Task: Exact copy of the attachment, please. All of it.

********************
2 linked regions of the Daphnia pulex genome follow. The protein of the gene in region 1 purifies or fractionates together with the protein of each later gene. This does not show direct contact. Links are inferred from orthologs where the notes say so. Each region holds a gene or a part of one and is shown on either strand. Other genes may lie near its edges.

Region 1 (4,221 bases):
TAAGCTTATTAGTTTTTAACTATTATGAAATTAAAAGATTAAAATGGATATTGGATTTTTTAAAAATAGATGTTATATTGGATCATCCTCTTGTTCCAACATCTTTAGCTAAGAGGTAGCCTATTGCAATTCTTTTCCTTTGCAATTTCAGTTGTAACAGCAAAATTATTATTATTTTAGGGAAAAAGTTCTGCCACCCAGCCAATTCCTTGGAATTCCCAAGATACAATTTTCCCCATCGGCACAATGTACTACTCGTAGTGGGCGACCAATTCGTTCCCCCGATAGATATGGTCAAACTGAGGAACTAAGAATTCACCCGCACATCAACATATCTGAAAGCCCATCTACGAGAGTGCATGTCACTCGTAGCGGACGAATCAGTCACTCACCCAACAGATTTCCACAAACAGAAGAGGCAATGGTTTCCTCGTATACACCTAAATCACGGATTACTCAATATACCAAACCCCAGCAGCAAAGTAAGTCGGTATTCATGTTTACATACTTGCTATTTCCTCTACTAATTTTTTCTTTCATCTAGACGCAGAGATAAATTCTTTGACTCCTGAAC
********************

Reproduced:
2 linked regions of the Daphnia pulex genome follow. The protein of the gene in region 1 purifies or fractionates together with the protein of each later gene. This does not show direct contact. Links are inferred from orthologs where the notes say so. Each region holds a gene or a part of one and is shown on either strand. Other genes may lie near its edges.

Region 1 (4,221 bases):
TAAGCTTATTAGTTTTTAACTATTATGAAATTAAAAGATTAAAATGGATATTGGATTTTTTAAAAATAGATGTTATATTGGATCATCCTCTTGTTCCAACATCTTTAGCTAAGAGGTAGCCTATTGCAATTCTTTTCCTTTGCAATTTCAGTTGTAACAGCAAAATTATTATTATTTTAGGGAAAAAGTTCTGCCACCCAGCCAATTCCTTGGAATTCCCAAGATACAATTTTCCCCATCGGCACAATGTACTACTCGTAGTGGGCGACCAATTCGTTCCCCCGATAGATATGGTCAAACTGAGGAACTAAGAATTCACCCGCACATCAACATATCTGAAAGCCCATCTACGAGAGTGCATGTCACTCGTAGCGGACGAATCAGTCACTCACCCAACAGATTTCCACAAACAGAAGAGGCAATGGTTTCCTCGTATACACCTAAATCACGGATTACTCAATATACCAAACCCCAGCAGCAAAGTAAGTCGGTATTCATGTTTACATACTTGCTATTTCCTCTACTAATTTTTTCTTTCATCTAGACGCAGAGATAAATTCTTTGACTCCTGAAC